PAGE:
By Amy Silverman
By Olivia LaVecchia
By Monica Alonzo and Stephen Lemons
By Chris Parker
By Michael Lacey
By Weston Phippen
As a several-times judge of the Associated Press news competition for members in California, I believe your Fife Symington coverage was worthy of first place statewide, and am equally impressed with your September 17 takeout on Arizona State University's "commercialism" ("The Selling of ASU Football," John Dougherty, September 17). I studied at ASU (graduating in '51) and worked for the school, and am ashamed by what is being done.
That was an excellent story about the disgustingly crass commercialism at ASU games. It makes you want to vomit listening to all that crap in the stands. Dougherty was right about how it so horribly interrupts the spontaneity of the game. Between the drumbeat of advertising and all the lengthy TV timeouts, the game is almost incidental.
Name withheld by request
Don't you find it hypocritical that a story critical of the commercialism of ASU football would appear in a weekly newspaper that has more advertisements than articles?
This article was absolutely correct, and we're glad we read it. During the Washington game, the PA system gave me a headache. I'm normally mild-mannered, but I found myself telling it to shut up. It lessens a game when a team's momentum is interrupted by any commercial stoppage of play. Thanks for writing about something that bothered us, too.
Judy and Tracy Lewis
Thanks for telling it like it is! To be quite honest, I never thought twice about the ads, but now that you shed some light on the issue, it's blatantly obvious. I am a member of a listserv for ASU sports fans, and we all appreciate John Dougherty's wonderful journalistic work. Thanks again!
I agree with John Dougherty's comments regarding the commercialization of ASU football. The sad fact is that most of the fans have learned to block out a lot of the constant sales pitches presented throughout the game. Even the band seems to have learned to play around the audio ads.
At the rate ASU is going, they may just as well put up a giant striped tent over the stadium and call it a circus. Sun Devil Stadium is turning into a Las Vegas side show. That's a great photo of Sparky hawking pizza. Wonder if he's getting some kind of kickback?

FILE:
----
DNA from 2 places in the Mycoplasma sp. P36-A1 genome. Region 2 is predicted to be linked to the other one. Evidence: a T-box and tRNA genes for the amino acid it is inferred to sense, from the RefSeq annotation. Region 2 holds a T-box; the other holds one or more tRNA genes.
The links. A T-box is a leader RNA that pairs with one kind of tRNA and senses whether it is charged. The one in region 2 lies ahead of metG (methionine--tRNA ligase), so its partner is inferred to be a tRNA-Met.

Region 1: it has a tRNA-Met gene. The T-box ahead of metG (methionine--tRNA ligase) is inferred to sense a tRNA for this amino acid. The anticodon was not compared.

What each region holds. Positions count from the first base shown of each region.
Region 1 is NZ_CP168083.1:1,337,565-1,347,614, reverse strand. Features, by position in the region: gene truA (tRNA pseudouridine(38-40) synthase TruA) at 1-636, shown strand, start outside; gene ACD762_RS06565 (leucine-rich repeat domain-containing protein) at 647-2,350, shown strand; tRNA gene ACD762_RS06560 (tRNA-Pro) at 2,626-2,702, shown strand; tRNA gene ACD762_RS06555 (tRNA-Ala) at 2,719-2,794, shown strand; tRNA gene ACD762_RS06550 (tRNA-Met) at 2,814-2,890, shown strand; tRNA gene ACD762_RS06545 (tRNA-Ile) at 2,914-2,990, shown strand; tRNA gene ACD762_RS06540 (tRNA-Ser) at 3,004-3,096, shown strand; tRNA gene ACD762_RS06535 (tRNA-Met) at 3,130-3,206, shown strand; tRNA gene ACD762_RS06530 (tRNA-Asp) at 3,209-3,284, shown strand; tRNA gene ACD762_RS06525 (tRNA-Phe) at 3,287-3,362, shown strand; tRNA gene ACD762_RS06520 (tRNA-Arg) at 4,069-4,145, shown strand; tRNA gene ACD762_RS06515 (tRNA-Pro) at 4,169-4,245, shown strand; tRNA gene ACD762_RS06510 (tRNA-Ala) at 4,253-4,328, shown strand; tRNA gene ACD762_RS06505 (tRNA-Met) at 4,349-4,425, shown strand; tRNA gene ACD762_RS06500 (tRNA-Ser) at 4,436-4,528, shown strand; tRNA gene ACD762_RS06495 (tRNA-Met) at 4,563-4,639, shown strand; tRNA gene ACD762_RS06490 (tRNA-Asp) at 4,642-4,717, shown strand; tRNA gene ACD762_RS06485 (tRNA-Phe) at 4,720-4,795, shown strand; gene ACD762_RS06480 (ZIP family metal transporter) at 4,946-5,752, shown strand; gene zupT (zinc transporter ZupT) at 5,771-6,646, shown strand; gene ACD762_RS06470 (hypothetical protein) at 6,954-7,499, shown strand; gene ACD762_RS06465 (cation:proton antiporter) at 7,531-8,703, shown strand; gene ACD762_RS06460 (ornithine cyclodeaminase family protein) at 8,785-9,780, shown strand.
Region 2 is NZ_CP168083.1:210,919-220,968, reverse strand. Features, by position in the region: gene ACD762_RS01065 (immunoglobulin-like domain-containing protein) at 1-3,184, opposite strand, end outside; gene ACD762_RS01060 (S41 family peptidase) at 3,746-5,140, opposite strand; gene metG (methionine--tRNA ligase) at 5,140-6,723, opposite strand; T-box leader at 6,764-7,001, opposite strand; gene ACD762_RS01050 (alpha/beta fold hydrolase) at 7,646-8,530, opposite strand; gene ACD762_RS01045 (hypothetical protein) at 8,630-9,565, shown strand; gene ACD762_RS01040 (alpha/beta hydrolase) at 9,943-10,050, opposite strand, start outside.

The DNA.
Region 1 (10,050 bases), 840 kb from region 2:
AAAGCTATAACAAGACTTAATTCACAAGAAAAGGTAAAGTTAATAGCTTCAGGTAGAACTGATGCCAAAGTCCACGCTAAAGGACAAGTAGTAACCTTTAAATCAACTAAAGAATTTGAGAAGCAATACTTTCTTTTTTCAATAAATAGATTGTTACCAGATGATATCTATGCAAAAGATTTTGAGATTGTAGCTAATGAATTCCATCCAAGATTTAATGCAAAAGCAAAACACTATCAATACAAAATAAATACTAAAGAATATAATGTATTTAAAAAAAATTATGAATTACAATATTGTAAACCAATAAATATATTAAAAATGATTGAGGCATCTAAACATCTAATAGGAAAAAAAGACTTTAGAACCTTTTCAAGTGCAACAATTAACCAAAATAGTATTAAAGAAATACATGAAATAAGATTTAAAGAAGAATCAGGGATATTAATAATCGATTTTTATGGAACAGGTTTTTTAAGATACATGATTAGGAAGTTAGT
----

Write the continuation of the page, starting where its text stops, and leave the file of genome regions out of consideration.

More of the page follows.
Like John Walters of Sports Illustrated, I've been to various big-time football games where the stadium atmosphere is purely amazing. I am thoroughly disgusted with the atmosphere of the ASU football games. I love going to college football games around the country to see the different campuses, football stadiums, bands and traditions. All of them are different and fun, but at ASU there seems to be a lack of tradition, warmth and true spirit, whether the team wins or loses. I go to a college football game to see and hear the band and cheerleaders and to cheer the team, not to be bombarded with commercials. Sun Devil Stadium is not a fun experience.
You made a comment about the differences between ASU and UCLA being dramatic. The real difference is that of class--UCLA has it and ASU doesn't. I'm further saddened, because I'm an ASU grad.
Your story said a lot of things I've thought about and experienced. Let's hope the people over at ASU read what you say and hear about what the fans feel. But will it do any good?
Name withheld by request
It's hard for me to fathom how a university can prostitute itself in the name of revenue generation when most other institutions are perfectly successful without bombarding their fans with relentless sales pitches. ASU needs to figure out how the rest of the country can keep the college football atmosphere the way it should be, not polluted with commercials, and dump all of the o#$%!!o# CORPORATE PARTNERS.
FOR WHAT IT'S WORTH, I, FOR ONE (ASU ALUM, SEASON TICKET HOLDER, AND SUN ANGEL), MAKE A POINT NOT TO GIVE MY BUSINESS TO ANY OF THE COMPANIES THAT HAVE DECIDED TO RUIN MY FOOTBALL EXPERIENCE AT SUN DEVIL STADIUM. I'LL HIT A 7-ELEVEN BEFORE I SET FOOT IN A CIRCLE K. I GAVE MY CELLULAR PHONE BUSINESS TO AIRTOUCH, AND KEPT AWAY FROM CELLULAR ONE. I'D NEVER BUY A CAR FROM BIDDULPH, ETC. . . .
ONCE AGAIN, THANKS FOR THE GREAT ARTICLE. I HOPE KEVIN WHITE READS IT.
I WANTED TO CLARIFY THAT THE INFORMATION IN THE ARTICLE "POLYAMOROUS POLLYANNA" (BARRY GRAHAM, SEPTEMBER 17) PERTAINING TO MY RELATIONSHIP WITH MY SECOND WIFE WAS TOLD OFF THE RECORD. WHETHER BARRY GRAHAM MADE AN HONEST MISTAKE IN PRINTING IT OR USED IT AS EXPLOITATIVE, "ENTERTAINING" MATERIAL DESPITE HIS PROMISE THAT IT WOULD REMAIN CONFIDENTIAL, I CANNOT PROVE. NEVERTHELESS, I WOULD LIKE TO STATE MY APOLOGIES TO HER FOR EXPERIENCING THIS BREACH OF CONFIDENTIALITY. I HAVE LEARNED FROM THIS EXPERIENCE THAT I SHOULDN'T SAY ANYTHING IN THE PRESENCE OF A JOURNALIST THAT I DON'T WANT TO APPEAR IN PRINT, AND THERE IS NO GUARANTEE THAT ANYTHING IS "OFF THE RECORD."
BARRY GRAHAM RESPONDS: IF I HAD MADE A MISTAKE, I WOULDN'T HESITATE TO APOLOGIZE. BUT THERE WAS NO MISTAKE. MR. SANDARA DID, IN FACT, MAKE SOME OFF-THE-RECORD STATEMENTS, AND NONE OF THEM WAS IN THE COLUMN. I WOULD NEVER CONSIDER QUOTING ANY STATEMENT MADE TO ME IF I HAD ANY DOUBT IT WAS ON THE RECORD.